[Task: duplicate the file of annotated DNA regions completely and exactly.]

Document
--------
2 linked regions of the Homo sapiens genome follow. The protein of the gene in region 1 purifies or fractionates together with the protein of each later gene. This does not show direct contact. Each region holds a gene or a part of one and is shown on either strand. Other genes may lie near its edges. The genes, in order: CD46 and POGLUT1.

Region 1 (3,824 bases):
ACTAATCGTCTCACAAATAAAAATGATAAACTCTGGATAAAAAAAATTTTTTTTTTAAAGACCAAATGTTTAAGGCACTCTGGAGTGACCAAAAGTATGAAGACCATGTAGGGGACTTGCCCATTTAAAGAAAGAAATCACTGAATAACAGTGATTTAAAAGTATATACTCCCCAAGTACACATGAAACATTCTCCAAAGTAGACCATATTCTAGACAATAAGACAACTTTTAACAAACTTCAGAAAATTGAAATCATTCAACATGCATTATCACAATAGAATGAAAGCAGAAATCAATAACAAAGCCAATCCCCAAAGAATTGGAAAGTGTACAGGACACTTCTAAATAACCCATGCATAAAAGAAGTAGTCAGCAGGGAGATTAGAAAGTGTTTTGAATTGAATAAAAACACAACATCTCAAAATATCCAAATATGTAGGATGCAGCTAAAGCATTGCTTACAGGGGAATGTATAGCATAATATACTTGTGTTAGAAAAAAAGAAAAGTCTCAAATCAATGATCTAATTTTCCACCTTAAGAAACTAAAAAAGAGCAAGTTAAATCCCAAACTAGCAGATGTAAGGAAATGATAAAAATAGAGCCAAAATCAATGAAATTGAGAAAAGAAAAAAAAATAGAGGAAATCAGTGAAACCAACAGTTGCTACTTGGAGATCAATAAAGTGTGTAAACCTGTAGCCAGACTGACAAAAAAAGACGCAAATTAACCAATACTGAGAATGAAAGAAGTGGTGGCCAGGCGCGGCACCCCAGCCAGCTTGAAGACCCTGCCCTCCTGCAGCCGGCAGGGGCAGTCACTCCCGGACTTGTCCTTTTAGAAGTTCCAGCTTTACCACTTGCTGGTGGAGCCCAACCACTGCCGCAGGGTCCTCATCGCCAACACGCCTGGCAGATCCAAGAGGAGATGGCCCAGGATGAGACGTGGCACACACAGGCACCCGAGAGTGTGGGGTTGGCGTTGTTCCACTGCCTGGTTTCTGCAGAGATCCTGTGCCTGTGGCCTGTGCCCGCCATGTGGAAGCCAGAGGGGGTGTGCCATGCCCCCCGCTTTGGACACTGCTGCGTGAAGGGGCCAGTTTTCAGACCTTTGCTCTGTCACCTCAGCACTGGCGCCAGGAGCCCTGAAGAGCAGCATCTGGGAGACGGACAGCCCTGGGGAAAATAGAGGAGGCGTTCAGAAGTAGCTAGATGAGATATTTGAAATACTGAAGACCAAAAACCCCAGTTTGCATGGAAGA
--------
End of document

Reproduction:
2 linked regions of the Homo sapiens genome follow. The protein of the gene in region 1 purifies or fractionates together with the protein of each later gene. This does not show direct contact. Each region holds a gene or a part of one and is shown on either strand. Other genes may lie near its edges. The genes, in order: CD46 and POGLUT1.

Region 1 (3,824 bases):
ACTAATCGTCTCACAAATAAAAATGATAAACTCTGGATAAAAAAAATTTTTTTTTTAAAGACCAAATGTTTAAGGCACTCTGGAGTGACCAAAAGTATGAAGACCATGTAGGGGACTTGCCCATTTAAAGAAAGAAATCACTGAATAACAGTGATTTAAAAGTATATACTCCCCAAGTACACATGAAACATTCTCCAAAGTAGACCATATTCTAGACAATAAGACAACTTTTAACAAACTTCAGAAAATTGAAATCATTCAACATGCATTATCACAATAGAATGAAAGCAGAAATCAATAACAAAGCCAATCCCCAAAGAATTGGAAAGTGTACAGGACACTTCTAAATAACCCATGCATAAAAGAAGTAGTCAGCAGGGAGATTAGAAAGTGTTTTGAATTGAATAAAAACACAACATCTCAAAATATCCAAATATGTAGGATGCAGCTAAAGCATTGCTTACAGGGGAATGTATAGCATAATATACTTGTGTTAGAAAAAAAGAAAAGTCTCAAATCAATGATCTAATTTTCCACCTTAAGAAACTAAAAAAGAGCAAGTTAAATCCCAAACTAGCAGATGTAAGGAAATGATAAAAATAGAGCCAAAATCAATGAAATTGAGAAAAGAAAAAAAAATAGAGGAAATCAGTGAAACCAACAGTTGCTACTTGGAGATCAATAAAGTGTGTAAACCTGTAGCCAGACTGACAAAAAAAGACGCAAATTAACCAATACTGAGAATGAAAGAAGTGGTGGCCAGGCGCGGCACCCCAGCCAGCTTGAAGACCCTGCCCTCCTGCAGCCGGCAGGGGCAGTCACTCCCGGACTTGTCCTTTTAGAAGTTCCAGCTTTACCACTTGCTGGTGGAGCCCAACCACTGCCGCAGGGTCCTCATCGCCAACACGCCTGGCAGATCCAAGAGGAGATGGCCCAGGATGAGACGTGGCACACACAGGCACCCGAGAGTGTGGGGTTGGCGTTGTTCCACTGCCTGGTTTCTGCAGAGATCCTGTGCCTGTGGCCTGTGCCCGCCATGTGGAAGCCAGAGGGGGTGTGCCATGCCCCCCGCTTTGGACACTGCTGCGTGAAGGGGCCAGTTTTCAGACCTTTGCTCTGTCACCTCAGCACTGGCGCCAGGAGCCCTGAAGAGCAGCATCTGGGAGACGGACAGCCCTGGGGAAAATAGAGGAGGCGTTCAGAAGTAGCTAGATGAGATATTTGAAATACTGAAGACCAAAAACCCCAGTTTGCATGGAAGA